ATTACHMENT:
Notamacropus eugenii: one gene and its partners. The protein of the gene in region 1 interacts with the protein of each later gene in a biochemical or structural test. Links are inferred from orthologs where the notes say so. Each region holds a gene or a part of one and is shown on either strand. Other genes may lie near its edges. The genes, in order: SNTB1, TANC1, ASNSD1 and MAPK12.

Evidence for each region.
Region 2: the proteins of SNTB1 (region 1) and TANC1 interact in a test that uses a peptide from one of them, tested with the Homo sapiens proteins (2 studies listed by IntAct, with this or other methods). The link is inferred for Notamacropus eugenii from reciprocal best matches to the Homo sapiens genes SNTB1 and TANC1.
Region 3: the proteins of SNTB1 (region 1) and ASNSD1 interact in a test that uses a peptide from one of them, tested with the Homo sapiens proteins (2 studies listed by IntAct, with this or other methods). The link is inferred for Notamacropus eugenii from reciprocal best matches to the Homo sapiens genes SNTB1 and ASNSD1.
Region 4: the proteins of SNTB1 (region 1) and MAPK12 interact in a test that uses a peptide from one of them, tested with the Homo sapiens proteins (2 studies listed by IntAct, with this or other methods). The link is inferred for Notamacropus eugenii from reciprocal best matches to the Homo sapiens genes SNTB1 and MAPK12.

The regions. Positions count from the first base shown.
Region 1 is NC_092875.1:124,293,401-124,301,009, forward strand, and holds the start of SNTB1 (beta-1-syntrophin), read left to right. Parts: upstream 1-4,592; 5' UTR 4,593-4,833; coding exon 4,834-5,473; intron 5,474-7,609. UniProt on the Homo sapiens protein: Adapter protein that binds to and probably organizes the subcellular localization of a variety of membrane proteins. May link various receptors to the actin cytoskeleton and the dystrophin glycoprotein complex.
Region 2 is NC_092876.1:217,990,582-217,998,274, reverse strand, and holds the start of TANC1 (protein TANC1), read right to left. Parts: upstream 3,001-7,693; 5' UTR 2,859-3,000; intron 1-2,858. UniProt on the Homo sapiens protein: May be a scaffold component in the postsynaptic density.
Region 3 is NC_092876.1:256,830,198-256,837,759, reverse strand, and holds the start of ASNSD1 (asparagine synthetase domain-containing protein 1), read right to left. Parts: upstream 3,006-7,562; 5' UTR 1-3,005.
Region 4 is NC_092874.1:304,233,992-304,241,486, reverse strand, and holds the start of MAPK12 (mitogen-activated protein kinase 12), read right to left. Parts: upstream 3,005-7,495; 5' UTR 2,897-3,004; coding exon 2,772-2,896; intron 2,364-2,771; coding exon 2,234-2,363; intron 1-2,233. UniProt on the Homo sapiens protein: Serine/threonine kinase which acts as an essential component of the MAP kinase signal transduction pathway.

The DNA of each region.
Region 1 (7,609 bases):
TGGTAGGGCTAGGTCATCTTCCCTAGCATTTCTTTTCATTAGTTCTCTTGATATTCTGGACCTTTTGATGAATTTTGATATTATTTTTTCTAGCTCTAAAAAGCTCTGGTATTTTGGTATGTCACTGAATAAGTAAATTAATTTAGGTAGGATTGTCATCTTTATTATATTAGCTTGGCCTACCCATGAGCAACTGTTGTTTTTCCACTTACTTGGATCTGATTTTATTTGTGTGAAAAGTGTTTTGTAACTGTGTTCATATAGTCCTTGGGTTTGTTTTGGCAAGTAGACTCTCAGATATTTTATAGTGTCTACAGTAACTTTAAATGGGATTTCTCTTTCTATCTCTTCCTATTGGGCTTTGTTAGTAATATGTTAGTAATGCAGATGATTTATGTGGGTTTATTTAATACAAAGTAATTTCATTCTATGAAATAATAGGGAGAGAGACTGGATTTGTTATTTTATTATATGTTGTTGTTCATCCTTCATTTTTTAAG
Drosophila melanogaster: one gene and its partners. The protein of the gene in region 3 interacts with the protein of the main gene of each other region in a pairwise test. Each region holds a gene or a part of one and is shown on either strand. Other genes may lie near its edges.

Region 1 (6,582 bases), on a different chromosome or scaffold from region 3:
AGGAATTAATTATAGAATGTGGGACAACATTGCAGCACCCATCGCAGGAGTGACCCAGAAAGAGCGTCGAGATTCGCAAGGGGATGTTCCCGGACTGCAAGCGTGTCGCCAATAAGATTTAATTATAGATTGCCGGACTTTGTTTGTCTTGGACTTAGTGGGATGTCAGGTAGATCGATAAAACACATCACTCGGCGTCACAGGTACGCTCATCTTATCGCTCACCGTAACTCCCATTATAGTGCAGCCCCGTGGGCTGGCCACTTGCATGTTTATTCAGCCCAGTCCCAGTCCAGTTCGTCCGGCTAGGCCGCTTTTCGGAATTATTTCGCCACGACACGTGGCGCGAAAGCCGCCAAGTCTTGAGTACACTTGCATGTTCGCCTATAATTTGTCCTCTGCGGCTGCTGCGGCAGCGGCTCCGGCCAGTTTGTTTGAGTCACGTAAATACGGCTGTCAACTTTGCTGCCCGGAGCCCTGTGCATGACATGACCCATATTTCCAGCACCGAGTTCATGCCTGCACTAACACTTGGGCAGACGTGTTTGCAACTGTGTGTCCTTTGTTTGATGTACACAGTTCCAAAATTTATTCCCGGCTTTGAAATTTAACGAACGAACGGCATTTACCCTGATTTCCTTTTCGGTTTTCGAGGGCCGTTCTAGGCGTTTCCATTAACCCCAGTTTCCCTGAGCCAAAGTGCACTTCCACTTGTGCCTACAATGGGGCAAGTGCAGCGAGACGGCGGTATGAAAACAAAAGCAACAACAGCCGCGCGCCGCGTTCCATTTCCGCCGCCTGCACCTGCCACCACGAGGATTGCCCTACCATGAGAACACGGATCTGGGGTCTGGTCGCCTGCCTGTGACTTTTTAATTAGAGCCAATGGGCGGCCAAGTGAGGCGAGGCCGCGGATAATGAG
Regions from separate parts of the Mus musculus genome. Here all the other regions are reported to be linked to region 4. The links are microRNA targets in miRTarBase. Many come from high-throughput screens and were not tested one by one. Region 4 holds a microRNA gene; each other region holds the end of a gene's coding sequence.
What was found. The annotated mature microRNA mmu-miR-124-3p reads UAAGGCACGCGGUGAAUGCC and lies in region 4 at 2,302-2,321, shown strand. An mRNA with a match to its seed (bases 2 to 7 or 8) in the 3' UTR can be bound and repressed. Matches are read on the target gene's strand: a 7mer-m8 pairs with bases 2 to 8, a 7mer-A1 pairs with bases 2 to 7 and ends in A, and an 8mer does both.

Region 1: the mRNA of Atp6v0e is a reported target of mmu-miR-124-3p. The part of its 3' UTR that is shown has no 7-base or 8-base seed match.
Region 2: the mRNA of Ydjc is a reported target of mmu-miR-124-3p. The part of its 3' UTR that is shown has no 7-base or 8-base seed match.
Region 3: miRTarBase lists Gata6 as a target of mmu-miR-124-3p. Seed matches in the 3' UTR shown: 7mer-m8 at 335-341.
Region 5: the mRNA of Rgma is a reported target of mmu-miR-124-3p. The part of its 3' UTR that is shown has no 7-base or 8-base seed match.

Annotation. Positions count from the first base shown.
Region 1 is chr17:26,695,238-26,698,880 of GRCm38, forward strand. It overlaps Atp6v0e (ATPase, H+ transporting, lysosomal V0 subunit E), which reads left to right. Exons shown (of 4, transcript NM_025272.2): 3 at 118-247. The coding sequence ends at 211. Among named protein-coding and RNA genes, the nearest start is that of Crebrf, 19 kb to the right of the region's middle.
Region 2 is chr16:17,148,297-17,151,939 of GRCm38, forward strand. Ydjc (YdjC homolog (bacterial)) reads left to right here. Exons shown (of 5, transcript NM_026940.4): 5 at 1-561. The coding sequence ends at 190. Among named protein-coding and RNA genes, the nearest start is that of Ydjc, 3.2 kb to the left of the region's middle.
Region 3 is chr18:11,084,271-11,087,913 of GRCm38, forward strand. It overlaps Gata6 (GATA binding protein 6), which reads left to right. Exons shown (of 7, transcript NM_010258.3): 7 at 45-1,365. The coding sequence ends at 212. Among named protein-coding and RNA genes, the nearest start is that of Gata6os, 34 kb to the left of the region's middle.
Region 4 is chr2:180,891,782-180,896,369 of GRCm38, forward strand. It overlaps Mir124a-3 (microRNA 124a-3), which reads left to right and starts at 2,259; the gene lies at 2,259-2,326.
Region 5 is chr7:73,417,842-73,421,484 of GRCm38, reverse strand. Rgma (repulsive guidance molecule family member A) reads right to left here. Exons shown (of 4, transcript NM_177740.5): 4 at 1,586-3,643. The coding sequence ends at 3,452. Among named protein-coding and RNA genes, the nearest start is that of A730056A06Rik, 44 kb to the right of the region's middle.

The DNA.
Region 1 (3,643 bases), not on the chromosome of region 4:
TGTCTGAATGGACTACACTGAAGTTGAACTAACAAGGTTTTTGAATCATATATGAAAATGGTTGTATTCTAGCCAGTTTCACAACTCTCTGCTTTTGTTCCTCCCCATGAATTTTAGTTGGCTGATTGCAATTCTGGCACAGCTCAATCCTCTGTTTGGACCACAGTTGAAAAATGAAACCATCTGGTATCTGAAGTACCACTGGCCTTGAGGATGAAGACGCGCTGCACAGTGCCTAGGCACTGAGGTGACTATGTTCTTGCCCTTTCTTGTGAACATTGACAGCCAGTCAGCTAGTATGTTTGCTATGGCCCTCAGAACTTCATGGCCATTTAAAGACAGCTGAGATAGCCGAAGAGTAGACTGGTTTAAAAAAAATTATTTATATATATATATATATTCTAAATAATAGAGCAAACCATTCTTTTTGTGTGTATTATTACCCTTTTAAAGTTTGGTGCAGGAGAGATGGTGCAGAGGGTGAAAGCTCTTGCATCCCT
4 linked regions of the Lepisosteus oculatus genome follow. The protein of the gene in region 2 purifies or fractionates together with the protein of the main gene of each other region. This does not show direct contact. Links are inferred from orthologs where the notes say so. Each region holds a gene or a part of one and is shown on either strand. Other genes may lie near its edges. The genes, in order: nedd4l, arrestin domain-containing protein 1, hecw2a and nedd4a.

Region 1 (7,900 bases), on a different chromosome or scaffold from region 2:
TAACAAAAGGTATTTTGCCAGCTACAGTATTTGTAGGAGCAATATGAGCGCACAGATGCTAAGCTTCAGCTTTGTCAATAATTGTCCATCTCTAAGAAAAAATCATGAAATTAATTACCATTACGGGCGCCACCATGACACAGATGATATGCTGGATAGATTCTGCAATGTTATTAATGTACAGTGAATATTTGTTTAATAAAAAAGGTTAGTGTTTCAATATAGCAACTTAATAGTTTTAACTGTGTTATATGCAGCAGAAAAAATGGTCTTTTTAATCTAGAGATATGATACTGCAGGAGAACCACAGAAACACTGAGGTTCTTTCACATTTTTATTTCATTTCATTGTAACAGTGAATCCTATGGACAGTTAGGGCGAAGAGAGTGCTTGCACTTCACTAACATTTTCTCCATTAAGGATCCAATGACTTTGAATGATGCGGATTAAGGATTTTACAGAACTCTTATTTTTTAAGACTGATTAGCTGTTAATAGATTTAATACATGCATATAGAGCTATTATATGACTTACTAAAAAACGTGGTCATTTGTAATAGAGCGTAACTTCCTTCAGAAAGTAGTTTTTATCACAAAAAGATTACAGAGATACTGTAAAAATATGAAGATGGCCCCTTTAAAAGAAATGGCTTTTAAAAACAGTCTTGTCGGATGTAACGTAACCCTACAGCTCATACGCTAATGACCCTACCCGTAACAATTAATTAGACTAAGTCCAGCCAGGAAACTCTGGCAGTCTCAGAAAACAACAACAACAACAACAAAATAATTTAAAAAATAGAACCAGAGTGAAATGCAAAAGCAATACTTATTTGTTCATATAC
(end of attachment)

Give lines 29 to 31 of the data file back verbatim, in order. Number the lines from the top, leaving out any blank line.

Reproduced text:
The DNA.
Region 1 (3,643 bases), not on the chromosome of region 4:
TGTCTGAATGGACTACACTGAAGTTGAACTAACAAGGTTTTTGAATCATATATGAAAATGGTTGTATTCTAGCCAGTTTCACAACTCTCTGCTTTTGTTCCTCCCCATGAATTTTAGTTGGCTGATTGCAATTCTGGCACAGCTCAATCCTCTGTTTGGACCACAGTTGAAAAATGAAACCATCTGGTATCTGAAGTACCACTGGCCTTGAGGATGAAGACGCGCTGCACAGTGCCTAGGCACTGAGGTGACTATGTTCTTGCCCTTTCTTGTGAACATTGACAGCCAGTCAGCTAGTATGTTTGCTATGGCCCTCAGAACTTCATGGCCATTTAAAGACAGCTGAGATAGCCGAAGAGTAGACTGGTTTAAAAAAAATTATTTATATATATATATATATTCTAAATAATAGAGCAAACCATTCTTTTTGTGTGTATTATTACCCTTTTAAAGTTTGGTGCAGGAGAGATGGTGCAGAGGGTGAAAGCTCTTGCATCCCT